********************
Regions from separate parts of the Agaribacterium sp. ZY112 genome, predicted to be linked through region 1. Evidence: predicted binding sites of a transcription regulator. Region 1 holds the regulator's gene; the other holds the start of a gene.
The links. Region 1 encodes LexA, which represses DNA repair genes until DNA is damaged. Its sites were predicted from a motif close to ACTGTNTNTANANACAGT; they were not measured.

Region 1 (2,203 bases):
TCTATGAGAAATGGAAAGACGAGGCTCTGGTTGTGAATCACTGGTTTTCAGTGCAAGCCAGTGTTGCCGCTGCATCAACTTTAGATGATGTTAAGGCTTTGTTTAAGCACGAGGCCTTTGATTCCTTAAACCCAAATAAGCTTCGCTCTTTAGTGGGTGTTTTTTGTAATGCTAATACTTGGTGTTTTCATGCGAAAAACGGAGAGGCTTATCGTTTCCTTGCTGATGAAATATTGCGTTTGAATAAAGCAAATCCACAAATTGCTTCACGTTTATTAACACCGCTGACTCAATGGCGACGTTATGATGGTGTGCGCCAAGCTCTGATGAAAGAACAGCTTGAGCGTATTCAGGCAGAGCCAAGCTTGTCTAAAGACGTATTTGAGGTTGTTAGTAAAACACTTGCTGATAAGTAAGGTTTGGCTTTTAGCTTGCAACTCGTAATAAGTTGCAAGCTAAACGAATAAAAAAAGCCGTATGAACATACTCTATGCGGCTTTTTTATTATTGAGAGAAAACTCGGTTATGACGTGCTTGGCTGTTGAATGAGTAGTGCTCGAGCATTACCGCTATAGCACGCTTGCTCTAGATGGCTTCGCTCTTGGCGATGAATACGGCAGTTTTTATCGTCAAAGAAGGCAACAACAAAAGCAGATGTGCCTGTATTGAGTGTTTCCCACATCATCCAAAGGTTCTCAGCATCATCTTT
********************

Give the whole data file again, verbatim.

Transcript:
Regions from separate parts of the Agaribacterium sp. ZY112 genome, predicted to be linked through region 1. Evidence: predicted binding sites of a transcription regulator. Region 1 holds the regulator's gene; the other holds the start of a gene.
The links. Region 1 encodes LexA, which represses DNA repair genes until DNA is damaged. Its sites were predicted from a motif close to ACTGTNTNTANANACAGT; they were not measured.

Region 1 (2,203 bases):
TCTATGAGAAATGGAAAGACGAGGCTCTGGTTGTGAATCACTGGTTTTCAGTGCAAGCCAGTGTTGCCGCTGCATCAACTTTAGATGATGTTAAGGCTTTGTTTAAGCACGAGGCCTTTGATTCCTTAAACCCAAATAAGCTTCGCTCTTTAGTGGGTGTTTTTTGTAATGCTAATACTTGGTGTTTTCATGCGAAAAACGGAGAGGCTTATCGTTTCCTTGCTGATGAAATATTGCGTTTGAATAAAGCAAATCCACAAATTGCTTCACGTTTATTAACACCGCTGACTCAATGGCGACGTTATGATGGTGTGCGCCAAGCTCTGATGAAAGAACAGCTTGAGCGTATTCAGGCAGAGCCAAGCTTGTCTAAAGACGTATTTGAGGTTGTTAGTAAAACACTTGCTGATAAGTAAGGTTTGGCTTTTAGCTTGCAACTCGTAATAAGTTGCAAGCTAAACGAATAAAAAAAGCCGTATGAACATACTCTATGCGGCTTTTTTATTATTGAGAGAAAACTCGGTTATGACGTGCTTGGCTGTTGAATGAGTAGTGCTCGAGCATTACCGCTATAGCACGCTTGCTCTAGATGGCTTCGCTCTTGGCGATGAATACGGCAGTTTTTATCGTCAAAGAAGGCAACAACAAAAGCAGATGTGCCTGTATTGAGTGTTTCCCACATCATCCAAAGGTTCTCAGCATCATCTTT